1. Welcome @Claire_Conza to the world of coding! Learning coding is a journey and personal projects are great for learning.

  2. There are many ways to solve a coding problem. My suggestions here are just suggestions. There are many trade-offs in coding decisions–how fast the code will run, how long it will take you to write, how well you understand the solution, how easy it will be to adapt the code for future changes, etc.

  3. In Airtable, you can update a linked record from either table. In this case, it is easier to update the linked field in the [Daily Orders] table because it will always start out blank and end up with only one value. If you update the [Production Required] table, you will have to make sure that you retain all the existing linked records, especially when multiple orders will have the same sku. While this method will result in more records to update and will take a bit longer to run, based on the data in your base and your coding experience level, I think it will be easier to write and maintain.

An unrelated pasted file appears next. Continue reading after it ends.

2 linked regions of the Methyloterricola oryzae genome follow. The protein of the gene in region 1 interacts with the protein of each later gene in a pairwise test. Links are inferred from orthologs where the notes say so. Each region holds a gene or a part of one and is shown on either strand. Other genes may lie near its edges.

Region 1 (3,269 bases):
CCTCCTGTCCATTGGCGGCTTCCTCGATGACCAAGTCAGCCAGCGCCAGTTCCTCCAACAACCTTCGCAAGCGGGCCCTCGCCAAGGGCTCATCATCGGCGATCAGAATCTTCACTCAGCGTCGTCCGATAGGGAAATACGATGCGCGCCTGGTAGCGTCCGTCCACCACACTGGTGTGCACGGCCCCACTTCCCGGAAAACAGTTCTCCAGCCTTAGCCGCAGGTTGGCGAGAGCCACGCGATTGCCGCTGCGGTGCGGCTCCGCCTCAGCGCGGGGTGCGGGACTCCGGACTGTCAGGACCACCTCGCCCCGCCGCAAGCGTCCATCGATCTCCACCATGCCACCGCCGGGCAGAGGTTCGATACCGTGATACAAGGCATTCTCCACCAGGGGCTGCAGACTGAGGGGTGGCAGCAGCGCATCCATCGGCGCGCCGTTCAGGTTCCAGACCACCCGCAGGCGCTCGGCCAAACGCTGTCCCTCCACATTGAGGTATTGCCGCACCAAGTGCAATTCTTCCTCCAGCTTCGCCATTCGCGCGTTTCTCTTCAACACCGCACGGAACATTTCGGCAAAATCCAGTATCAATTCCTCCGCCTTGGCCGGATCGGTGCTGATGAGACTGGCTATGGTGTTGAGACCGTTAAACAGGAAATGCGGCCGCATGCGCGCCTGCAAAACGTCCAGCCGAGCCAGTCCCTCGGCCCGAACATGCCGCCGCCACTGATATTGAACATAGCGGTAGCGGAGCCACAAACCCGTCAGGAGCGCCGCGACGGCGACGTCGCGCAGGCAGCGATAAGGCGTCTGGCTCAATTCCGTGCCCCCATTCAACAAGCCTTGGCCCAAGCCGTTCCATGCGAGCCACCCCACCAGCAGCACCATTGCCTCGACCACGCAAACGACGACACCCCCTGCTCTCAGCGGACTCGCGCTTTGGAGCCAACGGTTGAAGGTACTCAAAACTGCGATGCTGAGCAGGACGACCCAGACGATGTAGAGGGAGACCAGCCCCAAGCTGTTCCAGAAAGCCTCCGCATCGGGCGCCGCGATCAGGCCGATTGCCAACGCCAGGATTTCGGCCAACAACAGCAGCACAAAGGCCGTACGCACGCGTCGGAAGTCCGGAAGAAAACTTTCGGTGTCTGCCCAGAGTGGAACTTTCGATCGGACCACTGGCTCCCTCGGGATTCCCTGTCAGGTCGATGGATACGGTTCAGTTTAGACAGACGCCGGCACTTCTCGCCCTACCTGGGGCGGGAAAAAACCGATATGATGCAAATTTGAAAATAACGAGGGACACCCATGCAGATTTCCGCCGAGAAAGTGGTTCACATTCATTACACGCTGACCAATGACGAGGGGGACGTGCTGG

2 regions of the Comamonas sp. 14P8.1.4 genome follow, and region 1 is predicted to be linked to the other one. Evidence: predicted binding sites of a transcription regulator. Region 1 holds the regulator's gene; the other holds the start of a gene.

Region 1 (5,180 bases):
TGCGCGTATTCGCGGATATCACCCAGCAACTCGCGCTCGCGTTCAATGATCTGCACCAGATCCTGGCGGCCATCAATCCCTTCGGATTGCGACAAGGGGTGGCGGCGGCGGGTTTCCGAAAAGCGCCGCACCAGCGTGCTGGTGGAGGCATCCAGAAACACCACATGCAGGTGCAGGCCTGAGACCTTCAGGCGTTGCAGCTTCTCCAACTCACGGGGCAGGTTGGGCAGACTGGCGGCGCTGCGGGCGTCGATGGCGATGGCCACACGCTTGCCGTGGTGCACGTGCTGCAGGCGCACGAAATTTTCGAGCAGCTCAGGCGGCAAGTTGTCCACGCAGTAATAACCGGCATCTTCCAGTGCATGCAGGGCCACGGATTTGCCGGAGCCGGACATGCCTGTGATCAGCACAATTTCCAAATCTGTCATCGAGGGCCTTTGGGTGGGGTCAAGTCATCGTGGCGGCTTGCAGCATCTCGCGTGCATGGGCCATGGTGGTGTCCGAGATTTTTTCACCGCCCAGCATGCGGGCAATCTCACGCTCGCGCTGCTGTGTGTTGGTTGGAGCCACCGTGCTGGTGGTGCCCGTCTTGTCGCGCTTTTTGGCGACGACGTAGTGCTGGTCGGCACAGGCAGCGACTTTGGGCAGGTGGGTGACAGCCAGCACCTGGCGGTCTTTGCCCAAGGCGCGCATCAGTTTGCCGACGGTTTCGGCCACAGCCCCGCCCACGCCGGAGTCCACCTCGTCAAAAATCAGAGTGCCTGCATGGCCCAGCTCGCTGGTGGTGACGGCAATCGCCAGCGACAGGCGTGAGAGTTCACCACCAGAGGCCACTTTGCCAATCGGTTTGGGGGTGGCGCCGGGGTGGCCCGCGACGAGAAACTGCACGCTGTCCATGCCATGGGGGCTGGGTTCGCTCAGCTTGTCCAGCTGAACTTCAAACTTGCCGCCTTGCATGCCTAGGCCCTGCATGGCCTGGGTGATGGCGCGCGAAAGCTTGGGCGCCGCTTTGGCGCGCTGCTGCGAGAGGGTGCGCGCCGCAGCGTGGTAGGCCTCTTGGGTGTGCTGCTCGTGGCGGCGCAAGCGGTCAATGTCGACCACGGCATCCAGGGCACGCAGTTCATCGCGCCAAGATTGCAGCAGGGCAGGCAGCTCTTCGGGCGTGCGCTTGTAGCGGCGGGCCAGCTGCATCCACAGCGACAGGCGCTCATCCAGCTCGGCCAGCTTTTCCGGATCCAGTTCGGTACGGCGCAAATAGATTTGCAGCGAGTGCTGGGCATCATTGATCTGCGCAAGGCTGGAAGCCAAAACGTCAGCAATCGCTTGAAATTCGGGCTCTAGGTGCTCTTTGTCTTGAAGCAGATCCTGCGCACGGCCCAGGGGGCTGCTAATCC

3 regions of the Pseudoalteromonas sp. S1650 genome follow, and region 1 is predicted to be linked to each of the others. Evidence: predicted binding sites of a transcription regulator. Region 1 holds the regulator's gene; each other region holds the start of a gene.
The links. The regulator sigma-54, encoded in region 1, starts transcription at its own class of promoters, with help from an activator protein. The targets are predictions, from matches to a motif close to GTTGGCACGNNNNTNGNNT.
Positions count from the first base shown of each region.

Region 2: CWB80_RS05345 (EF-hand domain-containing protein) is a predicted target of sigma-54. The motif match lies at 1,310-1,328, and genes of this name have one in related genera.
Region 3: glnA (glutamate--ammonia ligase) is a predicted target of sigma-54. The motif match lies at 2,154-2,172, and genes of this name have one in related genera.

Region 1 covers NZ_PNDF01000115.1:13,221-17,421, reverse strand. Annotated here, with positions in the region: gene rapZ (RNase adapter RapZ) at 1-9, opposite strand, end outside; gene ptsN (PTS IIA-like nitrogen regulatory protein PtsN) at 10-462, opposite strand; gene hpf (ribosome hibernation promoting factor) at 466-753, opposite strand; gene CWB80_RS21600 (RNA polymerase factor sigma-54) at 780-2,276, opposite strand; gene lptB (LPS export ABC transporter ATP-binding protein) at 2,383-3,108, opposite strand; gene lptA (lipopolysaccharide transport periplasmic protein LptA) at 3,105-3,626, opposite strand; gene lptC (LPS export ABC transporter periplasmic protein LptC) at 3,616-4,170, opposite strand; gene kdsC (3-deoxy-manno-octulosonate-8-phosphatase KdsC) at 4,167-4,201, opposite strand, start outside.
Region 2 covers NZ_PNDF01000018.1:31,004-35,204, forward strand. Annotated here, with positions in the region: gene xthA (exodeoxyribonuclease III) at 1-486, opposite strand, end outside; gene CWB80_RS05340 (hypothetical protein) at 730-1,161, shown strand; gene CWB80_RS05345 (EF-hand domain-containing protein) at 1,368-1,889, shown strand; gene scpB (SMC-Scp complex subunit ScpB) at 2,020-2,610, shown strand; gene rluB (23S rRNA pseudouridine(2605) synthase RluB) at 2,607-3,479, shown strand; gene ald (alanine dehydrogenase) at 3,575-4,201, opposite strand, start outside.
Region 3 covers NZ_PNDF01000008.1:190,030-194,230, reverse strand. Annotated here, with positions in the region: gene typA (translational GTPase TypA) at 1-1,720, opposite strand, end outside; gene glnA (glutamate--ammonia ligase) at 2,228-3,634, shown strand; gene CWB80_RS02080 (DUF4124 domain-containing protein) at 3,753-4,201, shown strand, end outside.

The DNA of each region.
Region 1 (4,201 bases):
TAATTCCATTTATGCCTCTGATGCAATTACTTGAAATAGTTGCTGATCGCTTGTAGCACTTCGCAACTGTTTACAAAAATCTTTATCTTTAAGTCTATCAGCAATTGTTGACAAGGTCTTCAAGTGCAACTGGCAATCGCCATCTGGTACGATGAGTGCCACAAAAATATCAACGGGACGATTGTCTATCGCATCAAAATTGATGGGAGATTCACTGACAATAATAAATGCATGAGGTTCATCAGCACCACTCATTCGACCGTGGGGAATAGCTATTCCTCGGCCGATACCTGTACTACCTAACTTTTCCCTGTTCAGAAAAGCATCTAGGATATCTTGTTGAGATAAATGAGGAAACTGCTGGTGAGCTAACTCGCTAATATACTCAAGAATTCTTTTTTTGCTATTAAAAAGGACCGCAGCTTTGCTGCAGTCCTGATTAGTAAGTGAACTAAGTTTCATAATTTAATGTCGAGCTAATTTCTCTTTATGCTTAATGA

4. I recommend that you compartmentalize your code in functions.

    For example, you can write a function getRecordIdOfSku that inputs the text string for a SKU & a hash of the current names and IDs in the [Production Required] table, and returns the corresponding record ID. Then your main function that loops through the records can call that function to get the record ID and continue on with that record ID.

    In the body of the function, lookup the SKU in the hash table. If the SKU exists, return the record ID. If the SKU doesn’t exist, create the new record, add the new record ID to the hash, and return the record ID.

  5. It looks like this script will be triggered by a button in Scripting block. However, if your orders will be coming in via a form or other integration, you might want to consider writing the script so that it can be used in Automations.

Here’s some pseudocode for you

for (let record of Orderresult.records) {